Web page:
How the Supreme Court's historic health care ruling impacts Vt
MONTPELIER, Vt. -
It's a decision that had many on Capitol Hill and across the country waiting with bated breath.
"Today is a great day for Vermonters and a great day for Americans," said Gov. Peter Shumlin, D-Vermont.
"Today's Supreme Court decision postpones a day of reckoning for Governor Shumlin's Titanic care health care law," said Randy Brock, Republican for Vt. governor.
The high court deemed the Affordable Care Act-- including the individual mandate-- constitutional. This means nothing changes going forward with the implementation of Vermont's health care exchange. Businesses of 50 or fewer will still be required to drop their current plans and buy into a government-approved plan within the exchange by 2014, unless something changes come November.
"In Vermont, at least, we're kind of waiting for the next shoe to drop with November elections," said Jeanne Keller, a health care expert.
Republican presidential hopeful Mitt Romney and Vermont gubernatorial hopeful Randy Brock both support repealing health care reform.
"If you don't like the Supreme Court's decision or you don't like the direction we are proceeding, your recourse now is in November," Brock said.
Vermont is counting on $400 million in federal funding to help pay for Green Mountain Care. Shumlin says with rising health care costs the state has no choice but to press forward.
"We're acting like we are not already paying for this. What we're proposing in the Shumlin administration is to pay less for something that we are already paying for right now," Shumlin said.
Perhaps Brock's biggest criticism of the governor is his lack of a backup plan in the event Green Mountain care fails or in the event Congress repeals the health care law.
"If Congress repeals it then we're back to square one, but we haven't really done anything damaging yet," Keller said.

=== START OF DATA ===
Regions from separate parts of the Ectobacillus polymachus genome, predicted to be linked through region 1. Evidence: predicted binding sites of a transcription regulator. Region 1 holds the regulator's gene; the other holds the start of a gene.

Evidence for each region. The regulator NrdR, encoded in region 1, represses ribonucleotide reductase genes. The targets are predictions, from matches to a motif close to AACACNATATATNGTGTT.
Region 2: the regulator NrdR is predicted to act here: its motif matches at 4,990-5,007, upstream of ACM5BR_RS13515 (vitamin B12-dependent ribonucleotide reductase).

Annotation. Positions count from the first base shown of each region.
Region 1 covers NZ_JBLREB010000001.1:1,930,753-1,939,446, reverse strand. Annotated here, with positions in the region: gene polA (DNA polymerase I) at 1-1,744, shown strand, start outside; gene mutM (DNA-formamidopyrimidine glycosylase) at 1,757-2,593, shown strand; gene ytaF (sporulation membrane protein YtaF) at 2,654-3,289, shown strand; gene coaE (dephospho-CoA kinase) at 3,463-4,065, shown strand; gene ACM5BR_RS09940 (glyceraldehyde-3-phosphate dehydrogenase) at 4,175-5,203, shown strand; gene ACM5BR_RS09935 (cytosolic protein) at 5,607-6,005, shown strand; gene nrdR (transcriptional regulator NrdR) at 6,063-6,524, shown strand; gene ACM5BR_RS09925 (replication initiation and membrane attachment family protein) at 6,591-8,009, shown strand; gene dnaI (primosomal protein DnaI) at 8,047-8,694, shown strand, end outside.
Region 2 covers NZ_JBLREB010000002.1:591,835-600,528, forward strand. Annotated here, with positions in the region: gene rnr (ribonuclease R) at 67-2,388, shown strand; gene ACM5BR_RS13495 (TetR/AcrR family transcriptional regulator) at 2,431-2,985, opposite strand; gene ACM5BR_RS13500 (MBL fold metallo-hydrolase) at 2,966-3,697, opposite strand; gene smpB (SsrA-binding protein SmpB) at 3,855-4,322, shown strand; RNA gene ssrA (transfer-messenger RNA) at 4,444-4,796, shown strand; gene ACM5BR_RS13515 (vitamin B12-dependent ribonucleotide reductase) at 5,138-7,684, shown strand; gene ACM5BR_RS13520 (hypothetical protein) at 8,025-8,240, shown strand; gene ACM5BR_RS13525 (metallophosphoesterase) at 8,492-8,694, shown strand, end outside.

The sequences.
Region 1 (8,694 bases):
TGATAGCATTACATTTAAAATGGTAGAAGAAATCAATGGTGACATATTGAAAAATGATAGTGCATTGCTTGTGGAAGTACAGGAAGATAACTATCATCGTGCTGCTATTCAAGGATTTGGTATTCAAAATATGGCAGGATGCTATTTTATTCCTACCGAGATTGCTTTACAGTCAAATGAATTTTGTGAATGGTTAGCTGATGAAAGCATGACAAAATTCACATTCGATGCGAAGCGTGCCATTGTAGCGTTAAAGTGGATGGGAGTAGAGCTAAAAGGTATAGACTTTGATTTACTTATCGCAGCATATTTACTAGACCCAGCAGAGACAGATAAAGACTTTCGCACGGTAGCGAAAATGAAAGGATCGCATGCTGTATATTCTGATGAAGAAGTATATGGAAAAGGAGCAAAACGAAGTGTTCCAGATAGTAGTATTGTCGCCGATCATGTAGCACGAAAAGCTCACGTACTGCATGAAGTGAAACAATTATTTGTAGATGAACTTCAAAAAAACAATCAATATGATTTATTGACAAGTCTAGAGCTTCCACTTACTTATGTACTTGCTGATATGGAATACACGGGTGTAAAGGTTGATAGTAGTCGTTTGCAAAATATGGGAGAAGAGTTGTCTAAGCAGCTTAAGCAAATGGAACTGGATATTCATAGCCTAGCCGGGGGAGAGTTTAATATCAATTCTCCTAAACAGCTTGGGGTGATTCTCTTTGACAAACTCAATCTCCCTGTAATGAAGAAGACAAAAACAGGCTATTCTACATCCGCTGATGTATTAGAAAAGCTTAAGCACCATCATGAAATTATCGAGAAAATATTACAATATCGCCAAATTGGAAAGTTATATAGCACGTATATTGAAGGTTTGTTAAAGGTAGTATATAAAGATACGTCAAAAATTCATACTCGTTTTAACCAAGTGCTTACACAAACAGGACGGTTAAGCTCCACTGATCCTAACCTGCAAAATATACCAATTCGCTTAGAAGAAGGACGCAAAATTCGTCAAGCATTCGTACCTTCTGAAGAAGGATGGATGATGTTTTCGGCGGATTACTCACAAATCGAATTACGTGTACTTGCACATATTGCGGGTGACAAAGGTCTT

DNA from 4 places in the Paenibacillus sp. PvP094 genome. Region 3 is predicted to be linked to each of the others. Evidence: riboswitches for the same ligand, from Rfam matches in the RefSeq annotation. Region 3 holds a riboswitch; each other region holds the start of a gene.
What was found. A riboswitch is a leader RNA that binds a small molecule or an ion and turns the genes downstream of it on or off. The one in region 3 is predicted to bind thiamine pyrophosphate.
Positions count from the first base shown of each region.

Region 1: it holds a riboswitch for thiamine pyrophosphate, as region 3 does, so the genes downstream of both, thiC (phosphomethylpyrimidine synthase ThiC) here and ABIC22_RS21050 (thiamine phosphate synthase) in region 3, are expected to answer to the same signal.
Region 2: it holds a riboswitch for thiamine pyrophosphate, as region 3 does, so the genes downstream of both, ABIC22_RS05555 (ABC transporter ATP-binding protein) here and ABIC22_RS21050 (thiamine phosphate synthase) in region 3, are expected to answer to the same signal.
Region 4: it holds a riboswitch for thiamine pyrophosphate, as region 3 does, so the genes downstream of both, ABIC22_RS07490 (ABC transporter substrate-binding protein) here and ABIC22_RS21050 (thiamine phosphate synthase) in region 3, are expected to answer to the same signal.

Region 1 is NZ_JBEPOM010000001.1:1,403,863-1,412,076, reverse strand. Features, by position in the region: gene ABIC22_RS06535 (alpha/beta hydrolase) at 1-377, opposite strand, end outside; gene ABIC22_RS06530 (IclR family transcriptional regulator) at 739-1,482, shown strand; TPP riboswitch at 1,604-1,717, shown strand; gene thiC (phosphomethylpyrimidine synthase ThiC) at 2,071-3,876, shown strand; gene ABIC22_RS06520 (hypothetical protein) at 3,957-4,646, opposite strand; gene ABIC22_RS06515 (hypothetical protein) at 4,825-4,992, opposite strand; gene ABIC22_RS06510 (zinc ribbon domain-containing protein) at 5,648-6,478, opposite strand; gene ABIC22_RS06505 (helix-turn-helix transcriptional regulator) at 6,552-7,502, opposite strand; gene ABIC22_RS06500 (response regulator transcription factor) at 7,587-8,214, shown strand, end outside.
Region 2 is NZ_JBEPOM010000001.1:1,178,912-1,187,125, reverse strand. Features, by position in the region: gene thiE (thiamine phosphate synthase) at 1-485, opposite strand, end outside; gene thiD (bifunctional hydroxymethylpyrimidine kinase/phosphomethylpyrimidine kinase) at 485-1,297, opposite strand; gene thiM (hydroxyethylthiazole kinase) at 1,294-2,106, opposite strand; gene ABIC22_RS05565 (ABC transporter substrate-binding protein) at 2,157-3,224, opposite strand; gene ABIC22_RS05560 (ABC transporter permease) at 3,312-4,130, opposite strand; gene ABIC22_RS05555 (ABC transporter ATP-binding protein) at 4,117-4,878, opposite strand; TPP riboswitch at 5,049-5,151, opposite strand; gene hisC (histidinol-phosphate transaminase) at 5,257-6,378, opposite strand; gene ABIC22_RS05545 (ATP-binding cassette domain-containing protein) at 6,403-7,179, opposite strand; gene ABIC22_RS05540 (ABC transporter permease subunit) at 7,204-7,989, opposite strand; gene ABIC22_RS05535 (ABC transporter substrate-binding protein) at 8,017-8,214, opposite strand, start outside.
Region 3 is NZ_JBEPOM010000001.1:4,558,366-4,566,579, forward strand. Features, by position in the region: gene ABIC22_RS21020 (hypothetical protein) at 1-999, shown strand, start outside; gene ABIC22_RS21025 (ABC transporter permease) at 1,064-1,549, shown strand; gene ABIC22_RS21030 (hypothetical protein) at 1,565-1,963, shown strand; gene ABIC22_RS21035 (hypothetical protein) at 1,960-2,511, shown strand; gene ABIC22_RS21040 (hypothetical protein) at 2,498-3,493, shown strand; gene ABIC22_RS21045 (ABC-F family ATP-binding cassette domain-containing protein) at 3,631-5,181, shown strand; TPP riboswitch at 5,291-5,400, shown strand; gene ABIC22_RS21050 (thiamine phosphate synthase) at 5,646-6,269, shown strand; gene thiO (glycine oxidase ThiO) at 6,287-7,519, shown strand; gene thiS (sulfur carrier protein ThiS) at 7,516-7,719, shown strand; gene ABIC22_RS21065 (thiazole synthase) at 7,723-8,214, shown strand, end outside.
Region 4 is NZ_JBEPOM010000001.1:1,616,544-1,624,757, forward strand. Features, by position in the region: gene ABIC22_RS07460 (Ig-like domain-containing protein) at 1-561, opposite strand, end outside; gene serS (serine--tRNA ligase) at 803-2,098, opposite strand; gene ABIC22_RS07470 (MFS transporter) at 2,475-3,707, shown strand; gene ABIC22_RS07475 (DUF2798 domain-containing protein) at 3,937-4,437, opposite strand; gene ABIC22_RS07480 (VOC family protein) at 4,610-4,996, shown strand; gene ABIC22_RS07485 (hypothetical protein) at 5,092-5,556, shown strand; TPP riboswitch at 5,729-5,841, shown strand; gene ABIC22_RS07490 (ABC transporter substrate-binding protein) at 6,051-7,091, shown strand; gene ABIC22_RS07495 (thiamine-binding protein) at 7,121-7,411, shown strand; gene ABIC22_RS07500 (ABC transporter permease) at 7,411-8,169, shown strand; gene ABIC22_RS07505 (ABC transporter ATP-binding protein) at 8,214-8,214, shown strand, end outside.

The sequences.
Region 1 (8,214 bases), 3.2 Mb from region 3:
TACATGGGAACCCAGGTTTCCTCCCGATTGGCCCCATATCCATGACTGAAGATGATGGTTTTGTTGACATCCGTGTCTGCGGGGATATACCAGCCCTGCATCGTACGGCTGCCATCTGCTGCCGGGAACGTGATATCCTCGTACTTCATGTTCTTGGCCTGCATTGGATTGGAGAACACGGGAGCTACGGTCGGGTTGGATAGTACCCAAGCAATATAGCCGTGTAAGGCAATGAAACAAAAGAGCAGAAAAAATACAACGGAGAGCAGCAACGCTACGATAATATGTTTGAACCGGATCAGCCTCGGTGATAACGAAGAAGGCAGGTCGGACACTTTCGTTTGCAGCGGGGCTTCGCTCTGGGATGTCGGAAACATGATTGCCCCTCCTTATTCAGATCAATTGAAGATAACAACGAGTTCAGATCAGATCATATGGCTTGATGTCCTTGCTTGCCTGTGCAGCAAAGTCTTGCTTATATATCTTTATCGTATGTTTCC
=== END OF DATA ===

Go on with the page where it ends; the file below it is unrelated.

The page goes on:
"We have to get this right no matter what happens in D.C. We have to get this done no matter what happens in the election," Shumlin said.
Keller says she expects Supreme Court justices face just as uncertain of a future as health care reform itself.
"Anybody who thinks it doesn't matter-- who is president? Look at the Supreme Court because the president appoints the Supreme Court and we'll probably have in the next term a couple of appointments to be made," Keller said.
The decision also upheld a Medicaid expansion provision which offers additional funding to states willing to expand their Medicaid program to cover more low-income individuals. States can opt to keep their current Medicaid plan in place, which is what the state of Vermont will do. Gov. Shumlin says Vermont's program already meets ACA requirements.
Vermont's Congressional delegation applauded the court's ruling.
Sen. Patrick Leahy, D-Vermont, says the decision affirms his belief that: "Congress has the power -- under the Constitution ... to protect Americans from abuses by health insurers -- and to help give all Americans access to affordable health care ..."
Sen. Bernie Sanders, I-Vermont, said, "It is an especially good day for the state of Vermont, which stands to receive hundreds of millions of dollars in additional federal funds to help our state achieve universal health care."
And Rep. Peter Welch, D-Vermont, says he hopes that: "With this landmark decision now behind us, both parties should set political differences aside and make this law work for the American people. It won't be easy, but it's time to get back to work."
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